By Robin E. Simmons


Director Bryan Singer is back with another X-Men extravaganza that’s top-heavy with predictable clichés and big cgi action.  But really, isn’t that what it’s all about? Drawing on real-world religious mythology, the plot has the ancient god Apocalypse returning (talk about your “ancient aliens”) who, by the way, has been worshipped since the dawn of civilization as the first and most powerful of all the mutants in Marvel’s X-Men universe.  Now, after being dormant for millennia he’s back in the real world after amassing the powers of many other mutants and becoming immortal and invincible. But upon awakening, he’s disillusioned with the world as he finds it so he recruits a team of mutants to cleanse mankind (remember the Old Testament’s angry god who brings on the great flood for the same reasons?).  The themes in this film strike me as not only Biblical but also very jihadist.  However, I think the confused storyline drifts from what it could be.  As the fate of the Earth hangs in the balance, Raven (!) helps Professor X lead a team of young X-Men to stop their greatest enemy and hopefully save mankind from complete and total destruction.

I was not impressed with the tedious and overloaded action and the mostly clichéd villain that diminishes the otherwise fine performers and somewhat relevant themes.  This is not a peak experience for fans of this particular superhero franchise.  I wonder if there’s still an appetite for the seemingly endless stream of superhero movies?  My hunger has been more than satisfied, especially after the hugely anticipated but greatly disappointing “Batman vs. Superman: Dawn of Justice”.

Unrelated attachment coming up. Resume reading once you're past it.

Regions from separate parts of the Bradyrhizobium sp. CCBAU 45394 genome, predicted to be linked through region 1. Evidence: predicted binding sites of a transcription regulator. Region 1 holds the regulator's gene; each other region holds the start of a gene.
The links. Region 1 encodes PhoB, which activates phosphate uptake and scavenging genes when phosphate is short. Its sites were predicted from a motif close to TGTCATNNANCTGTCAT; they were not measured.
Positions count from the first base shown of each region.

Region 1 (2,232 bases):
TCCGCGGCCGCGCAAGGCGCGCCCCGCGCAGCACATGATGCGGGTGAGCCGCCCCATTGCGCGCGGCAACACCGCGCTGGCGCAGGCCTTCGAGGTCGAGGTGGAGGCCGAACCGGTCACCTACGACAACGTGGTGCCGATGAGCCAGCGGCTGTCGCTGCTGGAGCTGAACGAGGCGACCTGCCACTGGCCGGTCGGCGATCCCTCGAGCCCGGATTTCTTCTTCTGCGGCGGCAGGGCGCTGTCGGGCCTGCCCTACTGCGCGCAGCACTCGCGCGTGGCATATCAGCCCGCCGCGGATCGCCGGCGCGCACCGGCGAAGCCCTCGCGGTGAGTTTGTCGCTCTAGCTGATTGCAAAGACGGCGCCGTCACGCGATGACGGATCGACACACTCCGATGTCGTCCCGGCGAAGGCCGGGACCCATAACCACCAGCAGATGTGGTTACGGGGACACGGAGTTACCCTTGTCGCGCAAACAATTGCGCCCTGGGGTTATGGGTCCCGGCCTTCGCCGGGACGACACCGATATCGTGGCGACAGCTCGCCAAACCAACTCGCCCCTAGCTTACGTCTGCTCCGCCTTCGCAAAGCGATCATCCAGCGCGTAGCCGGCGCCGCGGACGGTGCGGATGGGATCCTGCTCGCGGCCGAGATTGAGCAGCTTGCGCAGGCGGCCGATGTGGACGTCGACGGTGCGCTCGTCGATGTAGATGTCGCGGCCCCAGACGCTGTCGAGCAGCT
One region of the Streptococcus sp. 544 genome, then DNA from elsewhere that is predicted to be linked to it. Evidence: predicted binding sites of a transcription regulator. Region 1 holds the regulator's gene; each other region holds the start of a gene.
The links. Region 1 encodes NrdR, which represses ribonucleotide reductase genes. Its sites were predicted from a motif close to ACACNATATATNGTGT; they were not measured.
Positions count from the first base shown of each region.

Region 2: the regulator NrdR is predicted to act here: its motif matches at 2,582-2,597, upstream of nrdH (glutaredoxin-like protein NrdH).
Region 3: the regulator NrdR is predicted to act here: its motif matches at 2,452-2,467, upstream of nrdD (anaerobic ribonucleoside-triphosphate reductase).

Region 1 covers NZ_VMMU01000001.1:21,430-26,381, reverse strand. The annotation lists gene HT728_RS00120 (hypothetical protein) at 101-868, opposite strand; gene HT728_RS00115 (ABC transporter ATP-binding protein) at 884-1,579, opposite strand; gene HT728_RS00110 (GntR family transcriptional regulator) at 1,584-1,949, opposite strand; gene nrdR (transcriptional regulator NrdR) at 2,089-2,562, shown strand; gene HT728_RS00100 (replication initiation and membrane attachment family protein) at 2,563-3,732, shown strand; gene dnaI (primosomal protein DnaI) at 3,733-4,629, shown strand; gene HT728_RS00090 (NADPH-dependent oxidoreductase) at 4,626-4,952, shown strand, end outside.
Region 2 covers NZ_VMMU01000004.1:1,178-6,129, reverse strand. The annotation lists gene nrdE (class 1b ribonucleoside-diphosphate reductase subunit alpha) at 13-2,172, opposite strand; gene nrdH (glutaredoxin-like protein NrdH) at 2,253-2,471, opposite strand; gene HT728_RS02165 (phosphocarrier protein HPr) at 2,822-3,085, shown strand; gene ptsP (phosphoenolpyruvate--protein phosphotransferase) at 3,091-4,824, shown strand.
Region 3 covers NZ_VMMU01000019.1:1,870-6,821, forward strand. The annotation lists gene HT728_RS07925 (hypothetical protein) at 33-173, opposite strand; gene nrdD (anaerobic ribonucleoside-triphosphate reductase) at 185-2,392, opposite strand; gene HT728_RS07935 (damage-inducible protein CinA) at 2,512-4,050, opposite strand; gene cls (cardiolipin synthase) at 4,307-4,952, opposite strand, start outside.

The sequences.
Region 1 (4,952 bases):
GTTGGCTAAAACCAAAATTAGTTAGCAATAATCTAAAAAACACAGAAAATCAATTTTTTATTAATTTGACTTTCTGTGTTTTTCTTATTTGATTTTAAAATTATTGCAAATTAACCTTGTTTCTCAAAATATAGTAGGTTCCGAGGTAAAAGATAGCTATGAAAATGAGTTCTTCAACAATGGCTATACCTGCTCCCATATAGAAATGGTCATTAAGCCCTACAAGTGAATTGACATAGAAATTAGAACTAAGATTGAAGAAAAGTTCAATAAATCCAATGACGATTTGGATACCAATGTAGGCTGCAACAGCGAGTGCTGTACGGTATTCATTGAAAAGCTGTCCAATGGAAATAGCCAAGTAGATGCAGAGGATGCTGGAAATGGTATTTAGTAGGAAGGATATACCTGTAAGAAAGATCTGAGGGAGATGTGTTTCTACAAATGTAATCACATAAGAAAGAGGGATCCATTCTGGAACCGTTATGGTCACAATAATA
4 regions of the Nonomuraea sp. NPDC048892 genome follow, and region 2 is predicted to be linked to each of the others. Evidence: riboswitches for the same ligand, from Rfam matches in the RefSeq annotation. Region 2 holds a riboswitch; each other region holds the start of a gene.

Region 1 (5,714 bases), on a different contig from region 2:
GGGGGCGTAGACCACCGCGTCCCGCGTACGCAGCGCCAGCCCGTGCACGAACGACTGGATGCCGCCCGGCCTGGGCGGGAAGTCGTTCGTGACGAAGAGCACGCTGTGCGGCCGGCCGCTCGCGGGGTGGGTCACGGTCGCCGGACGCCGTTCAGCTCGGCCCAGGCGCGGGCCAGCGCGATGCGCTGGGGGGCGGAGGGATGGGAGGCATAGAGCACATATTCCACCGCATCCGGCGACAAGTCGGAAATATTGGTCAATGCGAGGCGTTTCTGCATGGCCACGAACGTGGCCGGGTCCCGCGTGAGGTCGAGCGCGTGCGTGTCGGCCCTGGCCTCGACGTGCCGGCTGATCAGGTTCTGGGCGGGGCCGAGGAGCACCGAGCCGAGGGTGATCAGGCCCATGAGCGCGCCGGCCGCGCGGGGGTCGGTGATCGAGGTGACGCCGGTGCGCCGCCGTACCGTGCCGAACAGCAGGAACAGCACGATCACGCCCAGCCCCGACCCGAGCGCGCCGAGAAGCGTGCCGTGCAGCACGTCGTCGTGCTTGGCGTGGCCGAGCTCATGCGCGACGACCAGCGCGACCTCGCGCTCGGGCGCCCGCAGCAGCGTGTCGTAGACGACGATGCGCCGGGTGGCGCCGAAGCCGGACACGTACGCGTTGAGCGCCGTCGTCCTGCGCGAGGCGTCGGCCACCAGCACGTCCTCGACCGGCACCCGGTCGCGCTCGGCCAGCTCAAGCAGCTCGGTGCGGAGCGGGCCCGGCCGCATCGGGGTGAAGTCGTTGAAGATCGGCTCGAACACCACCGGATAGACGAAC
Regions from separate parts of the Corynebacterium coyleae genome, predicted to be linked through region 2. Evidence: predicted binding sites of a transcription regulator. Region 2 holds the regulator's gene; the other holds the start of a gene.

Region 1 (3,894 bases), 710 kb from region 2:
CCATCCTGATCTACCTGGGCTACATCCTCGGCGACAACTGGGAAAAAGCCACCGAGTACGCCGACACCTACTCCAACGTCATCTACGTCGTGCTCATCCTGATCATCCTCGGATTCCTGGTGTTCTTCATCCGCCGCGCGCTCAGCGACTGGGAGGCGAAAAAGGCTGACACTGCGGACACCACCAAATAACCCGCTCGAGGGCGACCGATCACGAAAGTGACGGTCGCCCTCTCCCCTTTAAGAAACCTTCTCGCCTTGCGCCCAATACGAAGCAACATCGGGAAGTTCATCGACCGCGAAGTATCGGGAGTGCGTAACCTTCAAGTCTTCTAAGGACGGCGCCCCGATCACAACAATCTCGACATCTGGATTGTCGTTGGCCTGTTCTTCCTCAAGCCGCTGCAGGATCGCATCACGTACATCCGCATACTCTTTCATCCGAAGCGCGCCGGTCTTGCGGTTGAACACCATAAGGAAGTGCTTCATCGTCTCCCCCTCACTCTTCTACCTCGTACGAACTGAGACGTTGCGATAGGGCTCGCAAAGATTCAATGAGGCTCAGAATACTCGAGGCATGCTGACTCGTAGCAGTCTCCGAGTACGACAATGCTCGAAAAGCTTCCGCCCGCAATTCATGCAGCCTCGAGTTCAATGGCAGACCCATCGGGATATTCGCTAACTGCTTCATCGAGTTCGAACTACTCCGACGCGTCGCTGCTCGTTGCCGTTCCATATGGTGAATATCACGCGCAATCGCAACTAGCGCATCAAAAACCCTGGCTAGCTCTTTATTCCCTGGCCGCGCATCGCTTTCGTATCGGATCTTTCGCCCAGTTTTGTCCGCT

From writer-director Louise Osmond, this enthralling and truly inspiring documentary drama tells the bigger-than-life true story of how a lowly barmaid with minimal assets and her working class friends in a defunct mining village in South Wales breed a champion racehorse.  I was moved by this terrific true tale that does not disappoint.  I loved the notion that a group of inexperienced friends can take on the powers of the elitist “Sport of Kings” and come out on top.  This fresh take on a David and Goliath story is immensely satisfying to all who desire to wake up and make their dreams come true.  Big recommendation.


Snow WhiteSNOW WHITE (1937) 

Walt Disney’s genius as an artist and visionary is on full display in this timeless and beloved tale.  The story is involving and the wonderfully drawn characters come alive in a vibrant world that truly comes alive.  This is a unique genuine piece of living art. And the beautiful and fitting songs do not distract.  This movie set the animation standards and raised the bar for decades to come.  The quality of the handcrafted art is still a wonder.  When I was working on Ralph Bakshi’s “Lord of the Rings,” there was an older woman artist who told me she worked on “Snow White” and was responsible for dabbing her thumbprint in pink paint to place the rosy glow on Snow’s cheek. This beautiful hi-def transfer is definitely one for the digital home library


 ExodusEXODUS (1960)